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Elements for a sustainable business model: The majority of stakeholders or business owners don’t feel they have made enough. No matter the figures they have made, they will still be clamoring for more. The clearest way to grow profit is to grow your business. This then leads us to a sustainable business model.

Companies (whether big or small) have prioritized the word sustainability as a key factor. For a company to be on the front foot, its sustainability must be highly considered. In a world where the natural environment is finding it hard to accommodate more industrial growth. There is an increasing fear that the world might face drastic natural repercussions from man’s activities to satisfy his needs.

With our natural resources extracted faster than they can form, there is an urgent need for sustainability.

Principles of Elements for a sustainable business model:

There are five principles of a sustainable business model. Business owners and stakeholders are expected to consider both the long-term and short-term goals of their companies.

Diversity

The first principle of a sustainable business model is diversity. Diversity means the condition of having or being formulated by different elements. A company needs diverse people, resources, investments, and plans. Companies should no longer stick to one direction for resources, investments, people, and plans, opening the company to a greater risk of failure. People with the same mindset will only think in the same way, so people from different backgrounds and schools of thought are incorporated. What happens if the main resources a company uses become unavailable? Diversity is needed for sustainability.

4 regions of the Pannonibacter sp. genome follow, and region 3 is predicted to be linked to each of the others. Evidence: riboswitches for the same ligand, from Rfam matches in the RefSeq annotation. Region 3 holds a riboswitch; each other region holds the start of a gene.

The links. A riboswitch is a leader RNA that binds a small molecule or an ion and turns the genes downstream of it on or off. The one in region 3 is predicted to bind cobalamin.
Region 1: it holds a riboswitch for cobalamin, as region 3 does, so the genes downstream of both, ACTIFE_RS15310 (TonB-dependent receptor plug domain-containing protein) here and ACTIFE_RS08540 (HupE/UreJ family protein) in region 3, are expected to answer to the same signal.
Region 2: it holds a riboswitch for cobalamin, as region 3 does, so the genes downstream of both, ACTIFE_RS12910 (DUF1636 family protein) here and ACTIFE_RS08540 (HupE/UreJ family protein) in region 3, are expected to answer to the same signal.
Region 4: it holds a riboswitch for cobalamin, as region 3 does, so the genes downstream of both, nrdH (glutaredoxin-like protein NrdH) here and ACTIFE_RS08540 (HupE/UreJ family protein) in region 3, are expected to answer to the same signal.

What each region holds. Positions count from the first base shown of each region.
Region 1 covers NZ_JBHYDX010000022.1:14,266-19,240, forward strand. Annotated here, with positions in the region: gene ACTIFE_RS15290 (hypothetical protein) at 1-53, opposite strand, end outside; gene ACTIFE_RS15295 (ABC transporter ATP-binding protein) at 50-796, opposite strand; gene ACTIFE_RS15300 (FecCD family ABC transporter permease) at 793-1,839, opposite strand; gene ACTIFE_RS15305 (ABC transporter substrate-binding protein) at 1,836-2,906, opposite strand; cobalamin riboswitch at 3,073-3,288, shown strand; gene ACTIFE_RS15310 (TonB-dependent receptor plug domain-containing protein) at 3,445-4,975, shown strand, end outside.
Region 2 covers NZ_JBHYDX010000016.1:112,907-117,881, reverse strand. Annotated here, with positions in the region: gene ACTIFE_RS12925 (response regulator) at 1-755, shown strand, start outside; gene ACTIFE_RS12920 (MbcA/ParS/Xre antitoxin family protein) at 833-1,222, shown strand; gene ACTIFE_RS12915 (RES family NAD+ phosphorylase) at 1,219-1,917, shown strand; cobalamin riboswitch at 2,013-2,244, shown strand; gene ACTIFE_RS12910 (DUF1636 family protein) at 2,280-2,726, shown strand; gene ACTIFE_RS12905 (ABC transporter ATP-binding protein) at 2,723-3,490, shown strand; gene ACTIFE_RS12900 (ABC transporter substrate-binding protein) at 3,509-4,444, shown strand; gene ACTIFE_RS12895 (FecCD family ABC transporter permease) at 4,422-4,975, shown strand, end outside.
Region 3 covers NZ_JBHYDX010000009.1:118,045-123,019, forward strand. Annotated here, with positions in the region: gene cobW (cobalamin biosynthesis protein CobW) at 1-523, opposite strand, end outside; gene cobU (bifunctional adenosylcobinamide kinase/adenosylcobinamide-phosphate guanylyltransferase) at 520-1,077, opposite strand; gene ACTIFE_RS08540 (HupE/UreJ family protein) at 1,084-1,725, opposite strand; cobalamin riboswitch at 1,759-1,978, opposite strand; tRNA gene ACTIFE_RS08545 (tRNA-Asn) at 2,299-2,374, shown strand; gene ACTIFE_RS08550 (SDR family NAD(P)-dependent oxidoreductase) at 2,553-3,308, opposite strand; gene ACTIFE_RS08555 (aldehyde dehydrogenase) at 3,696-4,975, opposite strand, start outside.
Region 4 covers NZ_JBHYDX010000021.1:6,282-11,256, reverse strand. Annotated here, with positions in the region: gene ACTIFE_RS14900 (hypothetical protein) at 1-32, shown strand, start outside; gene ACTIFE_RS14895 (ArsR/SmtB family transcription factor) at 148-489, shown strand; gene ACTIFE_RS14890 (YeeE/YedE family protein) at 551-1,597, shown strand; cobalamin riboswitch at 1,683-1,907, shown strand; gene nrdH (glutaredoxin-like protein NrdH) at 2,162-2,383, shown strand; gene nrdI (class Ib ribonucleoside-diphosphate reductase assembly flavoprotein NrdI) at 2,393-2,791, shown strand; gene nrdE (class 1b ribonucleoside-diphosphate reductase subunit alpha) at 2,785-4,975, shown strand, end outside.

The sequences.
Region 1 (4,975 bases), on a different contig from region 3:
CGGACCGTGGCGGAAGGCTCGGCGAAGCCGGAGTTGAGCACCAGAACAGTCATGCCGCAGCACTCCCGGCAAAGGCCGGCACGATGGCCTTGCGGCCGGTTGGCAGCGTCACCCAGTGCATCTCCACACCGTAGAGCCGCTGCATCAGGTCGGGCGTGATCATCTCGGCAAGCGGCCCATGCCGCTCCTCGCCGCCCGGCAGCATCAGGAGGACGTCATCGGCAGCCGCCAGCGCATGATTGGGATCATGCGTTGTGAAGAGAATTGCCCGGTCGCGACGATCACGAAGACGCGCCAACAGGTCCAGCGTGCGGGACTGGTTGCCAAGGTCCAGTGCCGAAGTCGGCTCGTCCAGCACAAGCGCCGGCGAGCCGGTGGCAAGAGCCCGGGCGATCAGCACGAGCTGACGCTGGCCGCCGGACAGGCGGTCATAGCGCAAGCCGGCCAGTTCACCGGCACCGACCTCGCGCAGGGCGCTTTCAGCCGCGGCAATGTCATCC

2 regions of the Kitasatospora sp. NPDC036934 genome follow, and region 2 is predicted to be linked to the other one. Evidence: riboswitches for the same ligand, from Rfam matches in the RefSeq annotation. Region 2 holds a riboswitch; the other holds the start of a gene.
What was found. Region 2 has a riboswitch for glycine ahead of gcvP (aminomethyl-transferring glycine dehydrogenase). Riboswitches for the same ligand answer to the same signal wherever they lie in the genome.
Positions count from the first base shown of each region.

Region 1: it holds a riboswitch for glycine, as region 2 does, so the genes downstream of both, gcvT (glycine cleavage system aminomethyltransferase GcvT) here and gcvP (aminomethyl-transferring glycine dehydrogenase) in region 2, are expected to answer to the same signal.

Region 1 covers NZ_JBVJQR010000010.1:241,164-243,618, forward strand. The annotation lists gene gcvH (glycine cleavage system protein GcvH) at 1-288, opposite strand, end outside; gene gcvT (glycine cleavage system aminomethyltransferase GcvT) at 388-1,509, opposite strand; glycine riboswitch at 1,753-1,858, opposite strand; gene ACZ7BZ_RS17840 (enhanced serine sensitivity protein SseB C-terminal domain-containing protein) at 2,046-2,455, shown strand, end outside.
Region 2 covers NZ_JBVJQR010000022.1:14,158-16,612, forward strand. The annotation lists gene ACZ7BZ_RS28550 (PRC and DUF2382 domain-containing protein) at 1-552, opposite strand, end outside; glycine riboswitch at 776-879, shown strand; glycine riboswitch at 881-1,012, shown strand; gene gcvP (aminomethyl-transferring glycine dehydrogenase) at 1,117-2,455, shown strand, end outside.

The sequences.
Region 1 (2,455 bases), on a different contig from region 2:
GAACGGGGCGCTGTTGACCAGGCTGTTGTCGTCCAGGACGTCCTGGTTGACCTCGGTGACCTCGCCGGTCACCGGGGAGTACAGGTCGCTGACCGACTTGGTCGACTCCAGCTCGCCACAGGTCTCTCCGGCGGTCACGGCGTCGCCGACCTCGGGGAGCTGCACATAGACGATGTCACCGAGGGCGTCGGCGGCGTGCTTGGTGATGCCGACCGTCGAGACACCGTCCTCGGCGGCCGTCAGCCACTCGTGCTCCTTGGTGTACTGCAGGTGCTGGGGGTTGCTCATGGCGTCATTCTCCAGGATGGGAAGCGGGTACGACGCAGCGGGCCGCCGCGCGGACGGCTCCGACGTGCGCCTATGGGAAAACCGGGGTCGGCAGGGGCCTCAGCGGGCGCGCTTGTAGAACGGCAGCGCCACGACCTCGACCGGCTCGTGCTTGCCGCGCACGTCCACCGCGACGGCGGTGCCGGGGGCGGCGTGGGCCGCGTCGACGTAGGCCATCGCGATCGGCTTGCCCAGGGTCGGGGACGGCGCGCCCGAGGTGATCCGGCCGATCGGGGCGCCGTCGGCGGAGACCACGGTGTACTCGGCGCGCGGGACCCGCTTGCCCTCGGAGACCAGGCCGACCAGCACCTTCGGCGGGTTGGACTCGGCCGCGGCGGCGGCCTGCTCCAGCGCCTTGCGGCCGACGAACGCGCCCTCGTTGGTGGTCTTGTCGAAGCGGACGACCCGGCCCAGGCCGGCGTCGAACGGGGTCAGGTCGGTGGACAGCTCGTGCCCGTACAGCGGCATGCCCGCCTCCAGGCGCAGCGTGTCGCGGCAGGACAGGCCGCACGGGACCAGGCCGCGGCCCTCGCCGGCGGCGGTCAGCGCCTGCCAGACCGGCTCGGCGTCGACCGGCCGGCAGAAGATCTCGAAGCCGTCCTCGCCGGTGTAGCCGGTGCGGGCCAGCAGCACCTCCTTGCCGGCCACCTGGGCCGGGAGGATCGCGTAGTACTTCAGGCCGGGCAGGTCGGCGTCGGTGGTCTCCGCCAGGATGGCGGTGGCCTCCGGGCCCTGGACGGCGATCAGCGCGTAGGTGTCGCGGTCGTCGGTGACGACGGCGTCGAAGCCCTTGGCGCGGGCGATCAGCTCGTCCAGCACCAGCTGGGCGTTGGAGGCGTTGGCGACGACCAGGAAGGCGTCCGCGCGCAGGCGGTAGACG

Modularity

Another important principle is modularity. It means structure and formation with standard values for independence and flexibility. Firms should learn to keep functions separate rather than having a joint operation around the company. This helps to reduce the risk of shock from one department in the company. Although, a joint operation facilitates knowledge flow. It’s therefore imperative for managers or stakeholders to find a means of bringing departments into sharing ideas while they work independently.

Openness

An ambitious firm must be open. They must know what is going on outside their company space. A lot of things are happening outside the company which could be of advantage to the company. Companies should be able to sense issues before they are affected by them. They should constantly monitor the external environment and forecast future occurrences. By doing this, they are well prepared for the future. The link between the company and outside businesses should be absorptive and pliable.

Slack Resources

Slack resources are resources that are lacking in completeness or perfection. Often, slack resources are seen as wasteful and costly resources. However, innovation and adaptation require creativity and change of direction. Companies should find means of navigating through storms or accommodating ideas. Both in resources and capabilities, slack resources are a substantial part of a sustainable business model. It helps when the company is experiencing an unusual low in financial terms.

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Matching Cycles